It is with ebullient ecstasy that I offer my sincere congratulations to my mentor, Fr. Gerry Pantin and all the staff and volunteers of SERVOL as they celebrate their 40th birthday! SERVOL has done more for my personal development than I could ever do for them. The year 1969, cricket-wise, was a disastrous year for me. I was working for West Indian Tobacco Company (WITCO) on a coaching programme throughout Trinidad with the Wes Hall Cricket League and was due to return home to Barbados in three months. It was at that point that Fr. Pantin approached me and asked whether I would join him in a humanitarian project in Laventille, which was to upgrade the standard of living of the young people in particular and the people of Laventille in general.
I was in the middle of one of the curious paradoxes of society which was to be famous but poor. I had come from the plantation world–the world of the early 20th. Century — the adage of high moral values — the age where the village raised the child.
I was torn between the morality of the village and the disenfranchisement of the people. I had seen both worlds and I don't know if Fr. Pantin knew this at the time, but I was a prime candidate to accompany him on this mission. I gladly accepted.
Laventille and the Service Volunteered for All idea captured my imagination and I wanted to do everything to help in the short time I had left in Trinidad. The idea was marvelous and the time had come for its execution.
Walking up that hill with Fr. Pantin was a memorable experience. We were cognizant of the fact that many had tried before and failed .
We had no press-men or cameras. We were just two men who told the people we wanted to help. The idea was Fr. Pantin's and I was the facilitator. This resonated with the people and immediately we were given an office and Fr. Pantin convinced some volunteer-ladies that it was okay to walk up the Laventille Hill and do some work.
I was tremendously impressed with the great talent in the area and what greater examples to follow than the West Indian Tobacco Gay Desperadoes Steel Band of Laventille, the greatest exponents of the art-form and this was a great motivational factor.
Rapid expansion started. The programmes spread to various communities across Trinidad as it now evident in today's T& T's telephone directory. There was an increase in volunteers and I was heartened by the fact that the day I left Trinidad, twelve members of the Defence Force were seconded to work with Fr. Pantin.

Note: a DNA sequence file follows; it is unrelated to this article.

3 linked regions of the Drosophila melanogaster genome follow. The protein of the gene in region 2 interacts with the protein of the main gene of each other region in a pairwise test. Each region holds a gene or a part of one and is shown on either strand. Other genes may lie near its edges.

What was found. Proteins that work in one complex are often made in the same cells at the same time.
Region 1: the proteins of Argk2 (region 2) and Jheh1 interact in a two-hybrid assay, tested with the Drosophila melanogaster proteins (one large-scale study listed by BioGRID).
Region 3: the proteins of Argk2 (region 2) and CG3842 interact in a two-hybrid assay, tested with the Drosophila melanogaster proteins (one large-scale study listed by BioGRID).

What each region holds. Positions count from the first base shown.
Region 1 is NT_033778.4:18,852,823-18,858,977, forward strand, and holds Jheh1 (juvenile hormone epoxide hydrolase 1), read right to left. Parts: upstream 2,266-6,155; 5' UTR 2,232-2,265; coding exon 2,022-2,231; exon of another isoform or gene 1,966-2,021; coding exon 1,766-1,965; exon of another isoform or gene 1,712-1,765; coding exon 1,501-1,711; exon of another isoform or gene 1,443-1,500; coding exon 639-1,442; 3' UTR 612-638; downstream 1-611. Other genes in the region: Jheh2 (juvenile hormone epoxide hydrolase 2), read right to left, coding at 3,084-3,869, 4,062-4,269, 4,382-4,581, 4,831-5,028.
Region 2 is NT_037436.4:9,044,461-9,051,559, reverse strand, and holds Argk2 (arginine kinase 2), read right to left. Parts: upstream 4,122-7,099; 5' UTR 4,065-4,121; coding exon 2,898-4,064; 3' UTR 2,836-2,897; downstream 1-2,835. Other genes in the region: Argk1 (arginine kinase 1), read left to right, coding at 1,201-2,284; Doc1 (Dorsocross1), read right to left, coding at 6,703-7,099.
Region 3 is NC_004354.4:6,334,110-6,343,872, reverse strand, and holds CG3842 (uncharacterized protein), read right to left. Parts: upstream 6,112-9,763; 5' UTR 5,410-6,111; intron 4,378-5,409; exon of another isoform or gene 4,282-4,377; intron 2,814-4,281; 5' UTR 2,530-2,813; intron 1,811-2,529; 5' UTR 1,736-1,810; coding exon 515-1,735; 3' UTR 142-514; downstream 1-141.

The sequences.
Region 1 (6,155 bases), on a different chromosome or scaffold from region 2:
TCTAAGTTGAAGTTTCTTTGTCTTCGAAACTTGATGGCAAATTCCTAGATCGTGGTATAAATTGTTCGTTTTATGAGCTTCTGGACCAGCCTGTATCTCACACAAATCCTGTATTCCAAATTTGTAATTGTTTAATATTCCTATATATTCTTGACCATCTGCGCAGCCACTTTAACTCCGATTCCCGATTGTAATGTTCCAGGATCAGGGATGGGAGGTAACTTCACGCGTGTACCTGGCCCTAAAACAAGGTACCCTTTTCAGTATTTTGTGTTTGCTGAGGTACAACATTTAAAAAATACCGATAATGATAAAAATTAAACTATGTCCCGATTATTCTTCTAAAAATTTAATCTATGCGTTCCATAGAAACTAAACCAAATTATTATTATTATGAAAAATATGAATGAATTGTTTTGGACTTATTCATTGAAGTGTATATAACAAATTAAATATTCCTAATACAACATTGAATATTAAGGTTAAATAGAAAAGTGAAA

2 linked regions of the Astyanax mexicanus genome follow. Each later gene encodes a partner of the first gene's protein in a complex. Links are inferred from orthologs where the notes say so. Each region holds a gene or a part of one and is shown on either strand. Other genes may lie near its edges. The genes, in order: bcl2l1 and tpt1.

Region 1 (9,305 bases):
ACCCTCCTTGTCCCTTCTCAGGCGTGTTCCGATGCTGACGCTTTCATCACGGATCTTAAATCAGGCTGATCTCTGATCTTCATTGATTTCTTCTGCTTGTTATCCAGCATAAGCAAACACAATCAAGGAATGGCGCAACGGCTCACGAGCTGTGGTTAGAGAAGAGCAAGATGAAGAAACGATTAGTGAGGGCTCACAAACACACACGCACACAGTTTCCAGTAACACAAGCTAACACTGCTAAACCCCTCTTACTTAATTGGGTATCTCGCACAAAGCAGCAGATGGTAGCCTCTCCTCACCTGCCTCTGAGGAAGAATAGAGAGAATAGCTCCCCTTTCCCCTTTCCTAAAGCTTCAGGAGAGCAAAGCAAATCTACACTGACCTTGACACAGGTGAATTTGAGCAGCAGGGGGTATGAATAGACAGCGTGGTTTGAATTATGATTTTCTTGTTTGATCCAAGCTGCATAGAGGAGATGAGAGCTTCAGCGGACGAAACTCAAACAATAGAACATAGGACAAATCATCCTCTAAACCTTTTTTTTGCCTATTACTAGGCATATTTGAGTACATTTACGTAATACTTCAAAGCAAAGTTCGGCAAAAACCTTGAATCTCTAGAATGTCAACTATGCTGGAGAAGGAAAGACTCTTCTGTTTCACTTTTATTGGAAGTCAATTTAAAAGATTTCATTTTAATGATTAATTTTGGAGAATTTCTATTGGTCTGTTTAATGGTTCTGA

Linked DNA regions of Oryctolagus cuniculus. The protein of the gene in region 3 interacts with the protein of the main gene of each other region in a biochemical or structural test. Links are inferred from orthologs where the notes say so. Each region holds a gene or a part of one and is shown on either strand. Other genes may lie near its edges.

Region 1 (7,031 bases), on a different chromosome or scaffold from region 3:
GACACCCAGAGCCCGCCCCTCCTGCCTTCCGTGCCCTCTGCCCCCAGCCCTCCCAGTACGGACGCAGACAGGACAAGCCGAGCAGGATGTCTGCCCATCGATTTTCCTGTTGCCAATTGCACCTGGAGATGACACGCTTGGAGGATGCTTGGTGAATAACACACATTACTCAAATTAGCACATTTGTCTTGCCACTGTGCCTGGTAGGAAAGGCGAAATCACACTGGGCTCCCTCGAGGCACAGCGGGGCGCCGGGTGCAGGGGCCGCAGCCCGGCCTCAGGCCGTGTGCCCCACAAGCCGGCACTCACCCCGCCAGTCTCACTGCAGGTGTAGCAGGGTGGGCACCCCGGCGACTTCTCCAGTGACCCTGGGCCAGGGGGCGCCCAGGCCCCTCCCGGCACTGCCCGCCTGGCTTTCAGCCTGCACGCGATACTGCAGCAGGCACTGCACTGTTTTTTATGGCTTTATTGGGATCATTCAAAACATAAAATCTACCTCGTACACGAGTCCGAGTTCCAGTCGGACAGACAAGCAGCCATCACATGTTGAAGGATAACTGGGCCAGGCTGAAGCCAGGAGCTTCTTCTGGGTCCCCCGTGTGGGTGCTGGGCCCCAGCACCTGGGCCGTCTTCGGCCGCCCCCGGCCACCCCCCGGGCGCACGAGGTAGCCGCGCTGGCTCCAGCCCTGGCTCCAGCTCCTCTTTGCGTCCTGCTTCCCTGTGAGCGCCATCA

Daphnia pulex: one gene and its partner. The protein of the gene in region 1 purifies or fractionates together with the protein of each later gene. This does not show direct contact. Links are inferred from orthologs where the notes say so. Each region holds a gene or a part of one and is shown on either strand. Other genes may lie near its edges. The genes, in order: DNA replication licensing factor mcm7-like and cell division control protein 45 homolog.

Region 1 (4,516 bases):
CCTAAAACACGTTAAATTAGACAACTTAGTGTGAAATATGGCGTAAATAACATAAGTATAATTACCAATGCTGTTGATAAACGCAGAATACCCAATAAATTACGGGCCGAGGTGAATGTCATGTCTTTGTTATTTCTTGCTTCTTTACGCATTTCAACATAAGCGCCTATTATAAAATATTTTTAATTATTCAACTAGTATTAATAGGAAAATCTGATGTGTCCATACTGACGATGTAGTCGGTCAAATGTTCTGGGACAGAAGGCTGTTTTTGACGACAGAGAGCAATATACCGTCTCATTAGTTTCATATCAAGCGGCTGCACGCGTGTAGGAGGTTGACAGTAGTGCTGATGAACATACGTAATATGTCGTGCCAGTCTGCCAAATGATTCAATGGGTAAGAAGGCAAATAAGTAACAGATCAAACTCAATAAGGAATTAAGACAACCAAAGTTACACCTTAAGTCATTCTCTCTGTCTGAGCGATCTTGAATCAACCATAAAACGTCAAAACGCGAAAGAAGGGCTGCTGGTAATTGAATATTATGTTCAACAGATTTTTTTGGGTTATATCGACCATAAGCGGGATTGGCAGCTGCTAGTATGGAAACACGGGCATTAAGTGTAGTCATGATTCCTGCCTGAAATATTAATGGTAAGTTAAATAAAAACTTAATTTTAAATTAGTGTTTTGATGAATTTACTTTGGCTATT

This experience of working with SERVOL was uplifting and stimulating and I knew from that moment on, I would commit my life to Service. I went immediately to study Industrial Relations and Human Resource Management at the Industrial Society of London. On returning to Barbados I was appointed Regional Staff Welfare Manager for Cable and Wireless.
I gave 23 years of Service in Politics and served as a Cabinet Minister of the Crown and one of my portfolios was Community Development. I gave the Feature Address at the culmination of a Training Programme for Community Leaders, which was facilitated by none other than Trainers from SERVOL who received rave reviews for their excellent training methods. It was indeed a great joy and a rewarding feeling to witness that the work of SERVOL was spreading, not only in Trinidad, but throughout the region.
After all that I had done in my corporate and political careers, the crowing experience was completed when I was ordained as a Minister of the Gospel in 1998. My life prior was that of giving service to the social, physical and political needs of my communities but now I have a higher calling and that is to give service to the spiritual needs of my fellowman. This, I am a sure, has been influenced by my association with SERVOL and following the example of Fr. Pantin.
I wish God's continued blessings on the work of SERVOL and may this organisation grow in strength and uphold and surpass the vision set by Fr. Pantin 40 years ago. Happy 40th anniversary!